Bright by name and dim by nature, but he confidently “knows-it-all” as DK sufferers do!



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  • It is often said that the Romans conquered the world with the bath-house and the English with the flushing toilet. Will the Georgians, North and South, manage the same with segregated amenities?



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  • I recently moved to North Carolina. This law, and the knuckle draggers who run the state are an embarrassment.

    There are two things they seem to have forgotten

    1) molesting someone is illegal whatever is on your birth certificate. As such, this law doesn’t add any more protection – the law already protects you when you use the bathroom.
    2) if transgender people stick to the law, its going to make women and men feel even more uncomfortable. That dude with the beard who just followed your wife into the bathroom… turns out he was born a woman. If he’d gone in the men’s room, no one would have even noticed.

    Unbelievable that McCrory and his neanderthal chums think its the best use of their time passing these absurd laws. Is transgender people attacking people in toilets currently a problem? Not according to the stats. You’re more likely to encounter a Republican politician doing something lewd in the bathroom. How about a law to protect us from this?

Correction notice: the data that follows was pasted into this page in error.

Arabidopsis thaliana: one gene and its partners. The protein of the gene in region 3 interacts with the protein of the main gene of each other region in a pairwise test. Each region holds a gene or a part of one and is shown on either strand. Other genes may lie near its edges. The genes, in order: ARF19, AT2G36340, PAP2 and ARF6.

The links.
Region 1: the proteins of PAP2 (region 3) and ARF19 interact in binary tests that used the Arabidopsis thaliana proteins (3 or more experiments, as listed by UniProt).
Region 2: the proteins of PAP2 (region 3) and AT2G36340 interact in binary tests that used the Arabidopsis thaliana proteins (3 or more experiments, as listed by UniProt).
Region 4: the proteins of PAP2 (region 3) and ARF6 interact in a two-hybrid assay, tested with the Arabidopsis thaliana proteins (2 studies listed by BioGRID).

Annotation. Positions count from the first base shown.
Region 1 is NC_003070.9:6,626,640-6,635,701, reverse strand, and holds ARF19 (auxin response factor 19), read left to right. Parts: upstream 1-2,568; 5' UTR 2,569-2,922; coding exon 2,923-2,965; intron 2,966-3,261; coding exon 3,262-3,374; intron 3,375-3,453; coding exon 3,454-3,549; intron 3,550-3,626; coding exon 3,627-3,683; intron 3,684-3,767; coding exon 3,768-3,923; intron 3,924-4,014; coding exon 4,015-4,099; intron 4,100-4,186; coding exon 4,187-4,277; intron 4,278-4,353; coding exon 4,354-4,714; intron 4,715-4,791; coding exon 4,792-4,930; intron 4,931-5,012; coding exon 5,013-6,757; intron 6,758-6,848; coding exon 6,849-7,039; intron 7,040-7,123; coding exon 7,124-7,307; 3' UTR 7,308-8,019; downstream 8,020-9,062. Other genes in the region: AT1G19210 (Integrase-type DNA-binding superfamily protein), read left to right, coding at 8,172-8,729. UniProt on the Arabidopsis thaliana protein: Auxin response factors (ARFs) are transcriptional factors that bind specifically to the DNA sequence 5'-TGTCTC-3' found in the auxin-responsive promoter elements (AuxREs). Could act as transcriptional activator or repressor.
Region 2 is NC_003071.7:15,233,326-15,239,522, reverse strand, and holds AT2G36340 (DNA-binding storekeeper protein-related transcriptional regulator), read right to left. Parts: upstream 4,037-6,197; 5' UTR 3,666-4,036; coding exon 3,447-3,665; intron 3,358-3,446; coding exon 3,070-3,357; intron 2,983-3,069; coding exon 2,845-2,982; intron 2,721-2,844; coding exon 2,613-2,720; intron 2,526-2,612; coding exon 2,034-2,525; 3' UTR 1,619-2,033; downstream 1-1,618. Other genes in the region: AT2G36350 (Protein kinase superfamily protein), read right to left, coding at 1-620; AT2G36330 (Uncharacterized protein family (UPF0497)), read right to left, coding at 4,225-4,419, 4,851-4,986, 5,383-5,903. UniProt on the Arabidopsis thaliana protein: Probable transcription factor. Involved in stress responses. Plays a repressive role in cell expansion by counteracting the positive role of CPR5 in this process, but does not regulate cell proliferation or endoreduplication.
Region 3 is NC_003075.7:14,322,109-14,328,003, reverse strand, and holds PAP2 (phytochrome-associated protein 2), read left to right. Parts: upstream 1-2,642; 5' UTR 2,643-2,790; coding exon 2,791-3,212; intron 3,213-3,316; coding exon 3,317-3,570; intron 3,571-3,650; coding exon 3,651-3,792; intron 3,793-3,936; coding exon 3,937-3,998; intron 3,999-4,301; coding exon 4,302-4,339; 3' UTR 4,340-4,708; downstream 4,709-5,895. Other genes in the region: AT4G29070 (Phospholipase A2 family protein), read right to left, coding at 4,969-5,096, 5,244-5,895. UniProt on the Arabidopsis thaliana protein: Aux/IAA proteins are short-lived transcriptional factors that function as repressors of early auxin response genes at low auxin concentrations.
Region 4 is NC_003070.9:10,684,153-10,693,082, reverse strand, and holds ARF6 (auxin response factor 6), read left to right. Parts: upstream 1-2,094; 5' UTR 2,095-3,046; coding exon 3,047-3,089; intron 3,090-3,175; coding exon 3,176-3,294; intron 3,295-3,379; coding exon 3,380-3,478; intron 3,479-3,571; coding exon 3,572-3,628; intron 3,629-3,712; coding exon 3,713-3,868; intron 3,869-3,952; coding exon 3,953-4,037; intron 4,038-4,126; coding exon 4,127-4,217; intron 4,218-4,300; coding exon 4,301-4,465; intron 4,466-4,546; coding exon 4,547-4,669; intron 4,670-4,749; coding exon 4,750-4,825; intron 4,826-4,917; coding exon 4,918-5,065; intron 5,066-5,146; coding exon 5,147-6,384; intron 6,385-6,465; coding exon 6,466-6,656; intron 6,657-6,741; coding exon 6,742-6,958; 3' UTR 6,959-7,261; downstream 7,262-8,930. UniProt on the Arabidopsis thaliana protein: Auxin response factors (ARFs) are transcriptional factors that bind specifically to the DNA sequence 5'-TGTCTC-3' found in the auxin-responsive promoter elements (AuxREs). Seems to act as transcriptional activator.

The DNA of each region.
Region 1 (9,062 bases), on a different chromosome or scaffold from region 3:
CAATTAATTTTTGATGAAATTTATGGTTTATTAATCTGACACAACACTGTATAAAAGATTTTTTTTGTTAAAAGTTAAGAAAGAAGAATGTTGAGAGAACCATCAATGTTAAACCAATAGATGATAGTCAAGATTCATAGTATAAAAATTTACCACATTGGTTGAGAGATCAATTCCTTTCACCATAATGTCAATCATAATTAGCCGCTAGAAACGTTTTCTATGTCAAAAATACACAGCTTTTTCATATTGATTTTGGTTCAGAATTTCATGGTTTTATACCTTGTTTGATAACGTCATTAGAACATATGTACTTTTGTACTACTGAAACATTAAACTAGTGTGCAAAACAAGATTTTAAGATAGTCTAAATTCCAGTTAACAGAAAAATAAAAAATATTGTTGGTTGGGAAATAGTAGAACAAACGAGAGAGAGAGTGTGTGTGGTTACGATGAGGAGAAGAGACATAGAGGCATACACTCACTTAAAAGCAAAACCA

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  • 6
    Ted Foureagles says:

    If you worry about your daughter being attacked by an XY chromosome pedophile in a public bathroom are you not concerned that the same person could attack your son? It seems to me that a sexual predator would be more likely to be attracted to someone the opposite of their gender identity. If that person is transgender and a sexual predator (which I imagine is vanishingly rare), such draconian laws would force them into bathrooms with the gender to which they are attracted. All that silliness aside, how could those laws be enforced? Do you carry your birth certificate or submit to a swab for a DNA test? I’m no expert, but those tests probably take what would seem like a really long time when you need to pee.

    Here’s an idea — just mind your own damn business and don’t go peeking to find out if someone in the next stall is an innie or an outie.

    }}}}